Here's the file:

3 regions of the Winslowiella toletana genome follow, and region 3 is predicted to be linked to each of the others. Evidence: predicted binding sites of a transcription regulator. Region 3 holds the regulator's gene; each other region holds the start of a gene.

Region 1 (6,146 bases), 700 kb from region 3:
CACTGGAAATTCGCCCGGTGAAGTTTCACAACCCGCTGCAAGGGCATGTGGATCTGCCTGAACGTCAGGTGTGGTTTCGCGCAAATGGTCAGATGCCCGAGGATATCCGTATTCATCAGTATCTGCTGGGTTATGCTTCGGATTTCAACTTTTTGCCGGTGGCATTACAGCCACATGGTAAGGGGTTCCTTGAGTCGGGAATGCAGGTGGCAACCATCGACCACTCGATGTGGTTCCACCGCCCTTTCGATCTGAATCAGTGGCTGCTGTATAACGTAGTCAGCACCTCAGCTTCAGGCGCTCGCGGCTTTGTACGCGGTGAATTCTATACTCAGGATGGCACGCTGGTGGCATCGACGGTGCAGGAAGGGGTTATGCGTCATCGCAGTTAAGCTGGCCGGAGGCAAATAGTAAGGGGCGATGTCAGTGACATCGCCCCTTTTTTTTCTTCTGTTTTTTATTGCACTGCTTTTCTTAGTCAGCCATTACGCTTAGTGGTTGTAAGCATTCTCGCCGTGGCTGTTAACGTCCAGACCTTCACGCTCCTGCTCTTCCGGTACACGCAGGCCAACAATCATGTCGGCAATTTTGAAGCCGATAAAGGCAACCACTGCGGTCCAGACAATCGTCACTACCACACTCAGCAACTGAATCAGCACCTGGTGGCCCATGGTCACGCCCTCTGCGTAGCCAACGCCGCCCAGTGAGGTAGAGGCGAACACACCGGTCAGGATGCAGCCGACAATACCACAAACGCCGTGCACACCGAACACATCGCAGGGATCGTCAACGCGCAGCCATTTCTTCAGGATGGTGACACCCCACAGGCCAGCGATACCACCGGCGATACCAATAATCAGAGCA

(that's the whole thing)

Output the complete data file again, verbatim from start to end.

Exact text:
3 regions of the Winslowiella toletana genome follow, and region 3 is predicted to be linked to each of the others. Evidence: predicted binding sites of a transcription regulator. Region 3 holds the regulator's gene; each other region holds the start of a gene.

Region 1 (6,146 bases), 700 kb from region 3:
CACTGGAAATTCGCCCGGTGAAGTTTCACAACCCGCTGCAAGGGCATGTGGATCTGCCTGAACGTCAGGTGTGGTTTCGCGCAAATGGTCAGATGCCCGAGGATATCCGTATTCATCAGTATCTGCTGGGTTATGCTTCGGATTTCAACTTTTTGCCGGTGGCATTACAGCCACATGGTAAGGGGTTCCTTGAGTCGGGAATGCAGGTGGCAACCATCGACCACTCGATGTGGTTCCACCGCCCTTTCGATCTGAATCAGTGGCTGCTGTATAACGTAGTCAGCACCTCAGCTTCAGGCGCTCGCGGCTTTGTACGCGGTGAATTCTATACTCAGGATGGCACGCTGGTGGCATCGACGGTGCAGGAAGGGGTTATGCGTCATCGCAGTTAAGCTGGCCGGAGGCAAATAGTAAGGGGCGATGTCAGTGACATCGCCCCTTTTTTTTCTTCTGTTTTTTATTGCACTGCTTTTCTTAGTCAGCCATTACGCTTAGTGGTTGTAAGCATTCTCGCCGTGGCTGTTAACGTCCAGACCTTCACGCTCCTGCTCTTCCGGTACACGCAGGCCAACAATCATGTCGGCAATTTTGAAGCCGATAAAGGCAACCACTGCGGTCCAGACAATCGTCACTACCACACTCAGCAACTGAATCAGCACCTGGTGGCCCATGGTCACGCCCTCTGCGTAGCCAACGCCGCCCAGTGAGGTAGAGGCGAACACACCGGTCAGGATGCAGCCGACAATACCACAAACGCCGTGCACACCGAACACATCGCAGGGATCGTCAACGCGCAGCCATTTCTTCAGGATGGTGACACCCCACAGGCCAGCGATACCACCGGCGATACCAATAATCAGAGCA